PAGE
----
Many pundits like to talk about how banks have dropped the ball in digital (online/mobile). We take a different view. Banks, especially in the United States, have lost essentially zero market share to Internet-based incumbents (note 1). It’s a hyper-competitive market and banks have pushed forward to defend their turf from other big traditional brands. Way to go capitalism.
Of course, it’s easy to find things that could have been done better. That keeps us in business. But if you compare the pre- and post-Internet market share in banking to almost any other industry, it’s amazing just how well the big brands have fared, at least against web-based upstarts (note 2).
But there are certain product areas where traditional financial institutions have lagged. And one of the most obvious is prepaid/gift cards. Banks have understandably clung to the checking/debit card model with its river of fees, penalty and otherwise. But new regulations are severely restricting the revenue flow, so it’s time to look elsewhere.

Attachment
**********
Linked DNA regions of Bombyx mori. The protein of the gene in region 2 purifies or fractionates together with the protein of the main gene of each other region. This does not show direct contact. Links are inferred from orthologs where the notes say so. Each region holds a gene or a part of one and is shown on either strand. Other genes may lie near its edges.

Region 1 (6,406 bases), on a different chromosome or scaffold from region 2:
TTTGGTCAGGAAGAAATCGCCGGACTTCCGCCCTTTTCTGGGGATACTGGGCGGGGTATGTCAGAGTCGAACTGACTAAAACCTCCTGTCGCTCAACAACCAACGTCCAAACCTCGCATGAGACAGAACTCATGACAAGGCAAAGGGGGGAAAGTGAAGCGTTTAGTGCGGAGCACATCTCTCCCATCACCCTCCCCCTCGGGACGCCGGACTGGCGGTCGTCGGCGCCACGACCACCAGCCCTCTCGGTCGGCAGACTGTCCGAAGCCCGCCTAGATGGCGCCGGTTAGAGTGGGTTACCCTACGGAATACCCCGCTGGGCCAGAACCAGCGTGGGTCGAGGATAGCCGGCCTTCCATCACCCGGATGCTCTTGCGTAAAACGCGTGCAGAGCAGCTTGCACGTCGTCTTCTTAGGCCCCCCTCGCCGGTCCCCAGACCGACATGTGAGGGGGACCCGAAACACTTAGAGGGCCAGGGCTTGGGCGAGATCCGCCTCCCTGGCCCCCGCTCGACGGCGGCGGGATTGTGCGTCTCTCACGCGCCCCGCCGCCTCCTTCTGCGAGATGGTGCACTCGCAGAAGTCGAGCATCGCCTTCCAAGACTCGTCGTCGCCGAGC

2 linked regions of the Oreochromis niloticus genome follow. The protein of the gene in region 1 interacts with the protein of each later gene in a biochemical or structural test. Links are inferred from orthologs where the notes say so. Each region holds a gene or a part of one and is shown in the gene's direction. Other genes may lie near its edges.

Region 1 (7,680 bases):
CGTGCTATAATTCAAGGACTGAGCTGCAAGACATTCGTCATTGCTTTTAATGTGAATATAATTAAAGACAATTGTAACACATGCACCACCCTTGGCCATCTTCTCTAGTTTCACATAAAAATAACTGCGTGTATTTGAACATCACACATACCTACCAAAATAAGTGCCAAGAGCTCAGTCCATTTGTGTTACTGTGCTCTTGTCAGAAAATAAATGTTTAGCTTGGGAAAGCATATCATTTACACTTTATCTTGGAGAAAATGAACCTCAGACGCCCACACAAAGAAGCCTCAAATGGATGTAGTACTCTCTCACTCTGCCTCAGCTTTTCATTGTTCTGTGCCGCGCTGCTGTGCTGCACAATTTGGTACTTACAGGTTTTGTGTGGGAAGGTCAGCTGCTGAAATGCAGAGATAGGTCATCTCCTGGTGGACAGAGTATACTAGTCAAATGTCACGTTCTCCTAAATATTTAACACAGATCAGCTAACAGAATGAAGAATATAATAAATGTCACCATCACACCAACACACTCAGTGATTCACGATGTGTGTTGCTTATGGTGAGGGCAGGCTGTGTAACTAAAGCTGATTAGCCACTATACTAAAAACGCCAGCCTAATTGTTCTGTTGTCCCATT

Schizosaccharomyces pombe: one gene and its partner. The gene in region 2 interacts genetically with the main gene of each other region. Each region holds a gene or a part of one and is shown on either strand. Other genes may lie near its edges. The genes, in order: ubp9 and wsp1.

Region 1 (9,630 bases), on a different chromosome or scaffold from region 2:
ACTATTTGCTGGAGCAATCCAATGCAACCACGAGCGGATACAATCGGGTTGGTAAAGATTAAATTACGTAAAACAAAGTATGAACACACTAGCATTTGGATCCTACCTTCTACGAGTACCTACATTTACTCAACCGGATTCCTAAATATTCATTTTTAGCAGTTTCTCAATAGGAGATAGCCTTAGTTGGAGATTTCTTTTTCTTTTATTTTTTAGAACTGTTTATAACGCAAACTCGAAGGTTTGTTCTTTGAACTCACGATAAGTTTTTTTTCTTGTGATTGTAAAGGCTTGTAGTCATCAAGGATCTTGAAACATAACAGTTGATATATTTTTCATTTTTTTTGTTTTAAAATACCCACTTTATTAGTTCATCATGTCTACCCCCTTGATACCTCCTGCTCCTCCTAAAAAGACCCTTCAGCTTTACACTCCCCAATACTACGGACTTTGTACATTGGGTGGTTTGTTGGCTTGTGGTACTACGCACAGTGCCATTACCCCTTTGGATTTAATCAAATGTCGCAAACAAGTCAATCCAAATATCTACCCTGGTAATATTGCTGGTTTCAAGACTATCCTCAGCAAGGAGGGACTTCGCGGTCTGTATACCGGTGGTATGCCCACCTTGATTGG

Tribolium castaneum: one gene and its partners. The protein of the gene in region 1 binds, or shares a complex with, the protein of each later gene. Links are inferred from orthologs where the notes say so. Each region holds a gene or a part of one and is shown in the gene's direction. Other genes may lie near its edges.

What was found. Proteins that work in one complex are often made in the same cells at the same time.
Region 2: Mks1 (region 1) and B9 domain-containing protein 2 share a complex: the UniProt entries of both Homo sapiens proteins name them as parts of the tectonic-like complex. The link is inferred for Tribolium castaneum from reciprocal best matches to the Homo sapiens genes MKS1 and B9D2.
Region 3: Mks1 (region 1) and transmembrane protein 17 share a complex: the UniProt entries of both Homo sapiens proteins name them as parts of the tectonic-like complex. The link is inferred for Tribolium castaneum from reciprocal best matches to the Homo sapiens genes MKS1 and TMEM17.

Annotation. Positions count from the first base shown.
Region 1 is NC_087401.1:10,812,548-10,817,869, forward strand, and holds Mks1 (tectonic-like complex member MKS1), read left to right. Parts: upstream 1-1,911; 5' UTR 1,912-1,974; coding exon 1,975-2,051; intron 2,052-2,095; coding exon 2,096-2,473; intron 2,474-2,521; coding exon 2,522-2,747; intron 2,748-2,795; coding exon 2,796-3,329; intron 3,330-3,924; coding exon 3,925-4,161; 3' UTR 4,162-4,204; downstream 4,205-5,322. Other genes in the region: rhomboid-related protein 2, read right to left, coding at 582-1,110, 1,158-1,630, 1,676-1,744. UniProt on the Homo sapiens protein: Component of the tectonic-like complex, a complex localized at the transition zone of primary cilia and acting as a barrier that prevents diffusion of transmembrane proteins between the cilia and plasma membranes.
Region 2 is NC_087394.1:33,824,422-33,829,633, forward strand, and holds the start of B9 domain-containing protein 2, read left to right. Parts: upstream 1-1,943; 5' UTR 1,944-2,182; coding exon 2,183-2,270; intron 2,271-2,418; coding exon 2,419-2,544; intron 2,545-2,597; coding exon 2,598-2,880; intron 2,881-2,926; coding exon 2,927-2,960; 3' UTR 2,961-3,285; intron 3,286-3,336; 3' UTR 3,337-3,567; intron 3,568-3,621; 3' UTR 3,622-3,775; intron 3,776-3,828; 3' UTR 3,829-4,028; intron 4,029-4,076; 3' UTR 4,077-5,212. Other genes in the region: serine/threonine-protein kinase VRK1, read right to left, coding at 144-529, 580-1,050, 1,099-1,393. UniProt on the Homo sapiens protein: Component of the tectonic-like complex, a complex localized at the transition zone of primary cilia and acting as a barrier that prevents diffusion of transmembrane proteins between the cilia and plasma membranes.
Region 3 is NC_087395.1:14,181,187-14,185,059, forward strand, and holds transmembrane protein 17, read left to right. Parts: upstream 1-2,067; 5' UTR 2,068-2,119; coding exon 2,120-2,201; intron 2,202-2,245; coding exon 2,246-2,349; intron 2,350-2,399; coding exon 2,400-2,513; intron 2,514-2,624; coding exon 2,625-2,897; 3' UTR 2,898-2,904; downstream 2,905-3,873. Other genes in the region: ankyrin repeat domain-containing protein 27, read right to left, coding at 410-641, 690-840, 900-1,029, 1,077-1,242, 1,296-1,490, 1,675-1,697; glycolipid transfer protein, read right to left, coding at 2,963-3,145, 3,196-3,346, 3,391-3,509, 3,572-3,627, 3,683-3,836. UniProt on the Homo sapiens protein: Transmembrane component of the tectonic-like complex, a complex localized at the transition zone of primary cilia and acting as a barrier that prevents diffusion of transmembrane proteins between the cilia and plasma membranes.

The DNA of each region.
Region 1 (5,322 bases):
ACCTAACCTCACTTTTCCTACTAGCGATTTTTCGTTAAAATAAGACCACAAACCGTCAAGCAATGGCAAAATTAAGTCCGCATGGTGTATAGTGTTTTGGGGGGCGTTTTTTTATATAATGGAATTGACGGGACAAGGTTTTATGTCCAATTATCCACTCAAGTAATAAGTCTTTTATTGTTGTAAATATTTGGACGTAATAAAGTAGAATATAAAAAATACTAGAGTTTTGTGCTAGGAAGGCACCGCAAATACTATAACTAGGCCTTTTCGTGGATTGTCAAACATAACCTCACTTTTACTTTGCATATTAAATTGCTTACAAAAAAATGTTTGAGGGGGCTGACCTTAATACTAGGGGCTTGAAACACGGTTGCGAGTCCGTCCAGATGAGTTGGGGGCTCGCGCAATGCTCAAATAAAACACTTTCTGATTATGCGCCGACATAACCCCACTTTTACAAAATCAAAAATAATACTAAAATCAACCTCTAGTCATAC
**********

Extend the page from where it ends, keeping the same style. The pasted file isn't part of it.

There is a multi-hundred billion market for prepaid and gift cards globally, and banks have just scratched the surface. Partly, it’s because Safeway and other large bricks-and-mortar retailers have more foot traffic to sell the plastic. But it’s also because banks just aren’t geared to sell things that don’t require a 30-minute session at the new-accounts desk.
But as prepaid card sales, distribution and account management moves to mobile, banks can put themselves back into the picture in a big way. We encourage you to download our latest report to help you make the case to boost your investment in prepaid. Good luck!
About the report
New Opportunities with Prepaid & Gift Cards (link)
How banks can best tap into this massive market
Author: Ray Graber, Graber Associates
Editor: Jim Bruene, Editor & Founder
Published: 8 Aug 2013
Length: 28 pages, 9,000 words, 15 tables
Cost: No extra charge to OBR subscribers, US$395 for others (here)
Companies mentioned: American Express, BlackHawk Network, Chase Bank, Chemical Bank, GoBank (Green Dot), MasterCard, Navy Federal, Credit Union, netSpend (TSYS), State Credit Union, U.S. Bank, Visa, WalMart
1. ING Direct is the one exception on the deposit side. Before being acquired last year by Capital One, they’d built an impressive franchise through the online channel. However, they were also an offshoot of a very traditional European bank, so you can’t really call ING Direct an upstart.
2. Crowdfunding/P2P lending may well be an area that finally begins to impact traditional banking revenues. But that’s still a ways away. See our May 2013 report for more info (subscription).